Others really need time to settle and breathe – this process can take months and on occasion, years.

This suits the way my brain works and I can see how a collection is building together. I see them as a book where each one is another page turned.

What would you say to others struggling with loss?

The physical act of moving can be incredibly helpful – whether that’s finding a creative activity or simply going for a walk. It stops you from feeling like everything has gone static.

I also think it’s important to accept how you are in a given moment – like knowing when to sleep and knowing when to run! If there was a piece of advice I wish I’d been given it would have been to accept the ebbs and flows of how grief affects us.

What does Manchester mean to you?

Having studied in Manchester in the 90s I was won over by the soul of the North. What it lacks in weather it more than makes up for in its people and heart.

The recent Manchester Art Fair and The Manchester Contemporary which I exhibited in showed the appetite and quality of art originating from the North.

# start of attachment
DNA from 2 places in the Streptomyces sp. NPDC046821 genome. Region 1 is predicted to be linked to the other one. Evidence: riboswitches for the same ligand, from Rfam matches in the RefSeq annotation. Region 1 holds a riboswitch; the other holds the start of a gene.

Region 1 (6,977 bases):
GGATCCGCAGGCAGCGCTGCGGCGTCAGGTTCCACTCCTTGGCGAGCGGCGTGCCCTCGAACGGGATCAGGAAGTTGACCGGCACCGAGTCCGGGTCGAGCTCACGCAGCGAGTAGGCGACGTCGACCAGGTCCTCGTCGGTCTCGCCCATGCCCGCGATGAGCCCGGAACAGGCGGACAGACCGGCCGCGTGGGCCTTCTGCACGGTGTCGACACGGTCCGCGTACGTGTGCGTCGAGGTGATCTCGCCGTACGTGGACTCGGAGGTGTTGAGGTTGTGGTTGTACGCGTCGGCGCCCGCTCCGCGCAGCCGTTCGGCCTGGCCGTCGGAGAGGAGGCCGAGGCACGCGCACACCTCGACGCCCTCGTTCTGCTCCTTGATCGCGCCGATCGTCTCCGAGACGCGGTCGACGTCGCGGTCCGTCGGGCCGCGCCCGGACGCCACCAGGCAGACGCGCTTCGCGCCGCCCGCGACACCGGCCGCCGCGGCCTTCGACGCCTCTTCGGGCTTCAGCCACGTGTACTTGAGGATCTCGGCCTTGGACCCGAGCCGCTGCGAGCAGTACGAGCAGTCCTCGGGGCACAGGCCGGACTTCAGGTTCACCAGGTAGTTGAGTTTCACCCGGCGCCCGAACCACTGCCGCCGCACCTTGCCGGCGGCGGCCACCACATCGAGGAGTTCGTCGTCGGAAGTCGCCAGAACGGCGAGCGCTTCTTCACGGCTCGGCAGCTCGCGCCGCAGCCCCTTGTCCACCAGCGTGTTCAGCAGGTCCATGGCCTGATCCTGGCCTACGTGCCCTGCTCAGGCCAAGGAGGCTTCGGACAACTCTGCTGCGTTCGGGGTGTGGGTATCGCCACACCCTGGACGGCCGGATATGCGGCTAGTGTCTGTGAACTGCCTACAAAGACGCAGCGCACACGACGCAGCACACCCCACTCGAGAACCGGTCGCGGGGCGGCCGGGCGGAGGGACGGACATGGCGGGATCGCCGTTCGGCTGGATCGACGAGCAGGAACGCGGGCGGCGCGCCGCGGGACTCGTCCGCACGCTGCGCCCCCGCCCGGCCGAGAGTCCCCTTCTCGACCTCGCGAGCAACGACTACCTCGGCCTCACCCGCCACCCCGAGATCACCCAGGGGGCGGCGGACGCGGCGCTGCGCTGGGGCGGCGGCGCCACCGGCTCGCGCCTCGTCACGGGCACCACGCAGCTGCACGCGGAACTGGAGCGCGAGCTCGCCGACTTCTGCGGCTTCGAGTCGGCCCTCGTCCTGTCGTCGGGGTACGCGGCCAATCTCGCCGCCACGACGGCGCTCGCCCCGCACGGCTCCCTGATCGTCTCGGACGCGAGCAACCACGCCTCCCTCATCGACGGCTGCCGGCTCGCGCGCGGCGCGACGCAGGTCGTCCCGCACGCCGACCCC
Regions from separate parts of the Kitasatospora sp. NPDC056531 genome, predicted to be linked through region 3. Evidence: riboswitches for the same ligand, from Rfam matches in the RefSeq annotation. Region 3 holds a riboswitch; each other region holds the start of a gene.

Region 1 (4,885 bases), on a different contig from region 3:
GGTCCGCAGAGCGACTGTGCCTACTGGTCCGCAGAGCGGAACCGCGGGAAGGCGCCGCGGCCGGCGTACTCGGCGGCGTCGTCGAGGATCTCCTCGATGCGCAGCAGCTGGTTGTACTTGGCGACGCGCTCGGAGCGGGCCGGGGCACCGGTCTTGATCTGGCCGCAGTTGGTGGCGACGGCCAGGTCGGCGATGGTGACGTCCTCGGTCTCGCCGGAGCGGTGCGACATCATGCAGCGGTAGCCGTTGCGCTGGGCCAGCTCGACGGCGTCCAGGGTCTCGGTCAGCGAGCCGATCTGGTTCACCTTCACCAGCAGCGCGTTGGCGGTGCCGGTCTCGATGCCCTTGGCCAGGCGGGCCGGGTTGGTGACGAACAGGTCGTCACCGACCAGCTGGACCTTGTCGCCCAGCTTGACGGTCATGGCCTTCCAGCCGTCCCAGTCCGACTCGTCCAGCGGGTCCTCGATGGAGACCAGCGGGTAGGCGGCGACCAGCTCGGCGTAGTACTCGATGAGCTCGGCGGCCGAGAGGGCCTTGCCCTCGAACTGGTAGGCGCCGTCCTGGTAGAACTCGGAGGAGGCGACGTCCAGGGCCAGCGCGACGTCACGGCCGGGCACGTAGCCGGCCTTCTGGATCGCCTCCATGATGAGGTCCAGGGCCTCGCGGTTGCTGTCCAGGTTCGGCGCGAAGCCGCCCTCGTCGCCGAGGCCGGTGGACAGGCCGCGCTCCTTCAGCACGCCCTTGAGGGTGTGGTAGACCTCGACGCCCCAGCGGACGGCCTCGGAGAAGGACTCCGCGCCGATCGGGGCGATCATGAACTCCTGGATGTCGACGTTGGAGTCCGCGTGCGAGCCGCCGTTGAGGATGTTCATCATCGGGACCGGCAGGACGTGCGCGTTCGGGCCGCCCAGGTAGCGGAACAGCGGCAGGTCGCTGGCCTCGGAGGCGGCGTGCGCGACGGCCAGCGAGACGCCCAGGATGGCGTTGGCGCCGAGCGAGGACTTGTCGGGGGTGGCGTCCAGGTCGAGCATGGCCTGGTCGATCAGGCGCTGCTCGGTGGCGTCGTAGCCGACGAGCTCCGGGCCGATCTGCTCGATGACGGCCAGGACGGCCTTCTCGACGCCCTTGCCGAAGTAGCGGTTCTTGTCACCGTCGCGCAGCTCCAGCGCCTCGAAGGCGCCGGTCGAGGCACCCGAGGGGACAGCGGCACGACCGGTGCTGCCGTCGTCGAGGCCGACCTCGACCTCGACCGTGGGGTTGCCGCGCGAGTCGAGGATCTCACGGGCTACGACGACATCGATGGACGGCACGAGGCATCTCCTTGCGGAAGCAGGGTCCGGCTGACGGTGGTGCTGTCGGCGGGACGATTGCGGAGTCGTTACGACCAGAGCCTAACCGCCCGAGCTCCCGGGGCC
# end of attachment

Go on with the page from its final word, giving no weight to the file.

There’s also some great initiatives and peer networks like Rogue Artists’ Studios and Rogue Women. Mura Ma is a particularly exciting place to be landing with my solo exhibition as its owner – Nan Collantine, an artist in her own right – champions rising creatives and particularly women with interesting stories to tell.

We met on the Turps course and bonded over painting but also our desire to create more meaningful contemporary
art exhibitions in the North.

The gallery also supports people to own and collect art in an affordable and accessible way, offering original works from emerging artists.

Mura Ma is an independent, artist-run gallery and art space in Marple, Stockport.

‘How to knit a nebula’ opens 26 January – 10 February 2024. A ‘Talk & Taste’ evening takes place Friday 9 February, 7-9pm, hosted by art historian Sara
Ricardi, in conversation with Kate Jacob along with an imaginative tasting experience from chef, Claire Woodier, inspired by Kate’s paintings (tickets £28).

Can’t make the show?

You can buy the work of Kate Jacob from Muras Ma’s online shop, priced £300 – £2,000.

You can find out more on Kate Jacob at the the Mura Ma website by clicking here